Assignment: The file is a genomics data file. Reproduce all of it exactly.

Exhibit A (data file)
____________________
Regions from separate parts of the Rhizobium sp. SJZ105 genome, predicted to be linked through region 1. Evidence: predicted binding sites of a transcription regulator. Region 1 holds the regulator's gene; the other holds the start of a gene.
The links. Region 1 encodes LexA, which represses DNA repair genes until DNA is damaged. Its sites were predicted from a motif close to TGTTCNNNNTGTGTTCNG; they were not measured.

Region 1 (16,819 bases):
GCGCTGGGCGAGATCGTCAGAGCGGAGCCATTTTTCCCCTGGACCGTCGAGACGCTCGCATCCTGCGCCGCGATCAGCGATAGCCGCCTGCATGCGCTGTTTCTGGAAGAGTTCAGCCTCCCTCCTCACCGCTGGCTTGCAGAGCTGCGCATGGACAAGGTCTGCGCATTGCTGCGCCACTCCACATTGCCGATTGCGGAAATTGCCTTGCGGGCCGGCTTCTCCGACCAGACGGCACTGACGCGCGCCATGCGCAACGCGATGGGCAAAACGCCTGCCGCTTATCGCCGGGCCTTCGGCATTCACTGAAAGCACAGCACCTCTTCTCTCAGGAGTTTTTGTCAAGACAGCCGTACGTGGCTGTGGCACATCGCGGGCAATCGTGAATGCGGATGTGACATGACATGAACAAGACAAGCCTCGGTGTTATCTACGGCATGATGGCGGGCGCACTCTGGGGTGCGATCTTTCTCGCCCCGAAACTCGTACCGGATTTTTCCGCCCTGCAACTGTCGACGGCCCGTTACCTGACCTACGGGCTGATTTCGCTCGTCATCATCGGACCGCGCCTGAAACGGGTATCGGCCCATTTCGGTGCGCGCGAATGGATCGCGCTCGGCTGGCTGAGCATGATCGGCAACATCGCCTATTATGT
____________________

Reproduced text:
Regions from separate parts of the Rhizobium sp. SJZ105 genome, predicted to be linked through region 1. Evidence: predicted binding sites of a transcription regulator. Region 1 holds the regulator's gene; the other holds the start of a gene.
The links. Region 1 encodes LexA, which represses DNA repair genes until DNA is damaged. Its sites were predicted from a motif close to TGTTCNNNNTGTGTTCNG; they were not measured.

Region 1 (16,819 bases):
GCGCTGGGCGAGATCGTCAGAGCGGAGCCATTTTTCCCCTGGACCGTCGAGACGCTCGCATCCTGCGCCGCGATCAGCGATAGCCGCCTGCATGCGCTGTTTCTGGAAGAGTTCAGCCTCCCTCCTCACCGCTGGCTTGCAGAGCTGCGCATGGACAAGGTCTGCGCATTGCTGCGCCACTCCACATTGCCGATTGCGGAAATTGCCTTGCGGGCCGGCTTCTCCGACCAGACGGCACTGACGCGCGCCATGCGCAACGCGATGGGCAAAACGCCTGCCGCTTATCGCCGGGCCTTCGGCATTCACTGAAAGCACAGCACCTCTTCTCTCAGGAGTTTTTGTCAAGACAGCCGTACGTGGCTGTGGCACATCGCGGGCAATCGTGAATGCGGATGTGACATGACATGAACAAGACAAGCCTCGGTGTTATCTACGGCATGATGGCGGGCGCACTCTGGGGTGCGATCTTTCTCGCCCCGAAACTCGTACCGGATTTTTCCGCCCTGCAACTGTCGACGGCCCGTTACCTGACCTACGGGCTGATTTCGCTCGTCATCATCGGACCGCGCCTGAAACGGGTATCGGCCCATTTCGGTGCGCGCGAATGGATCGCGCTCGGCTGGCTGAGCATGATCGGCAACATCGCCTATTATGT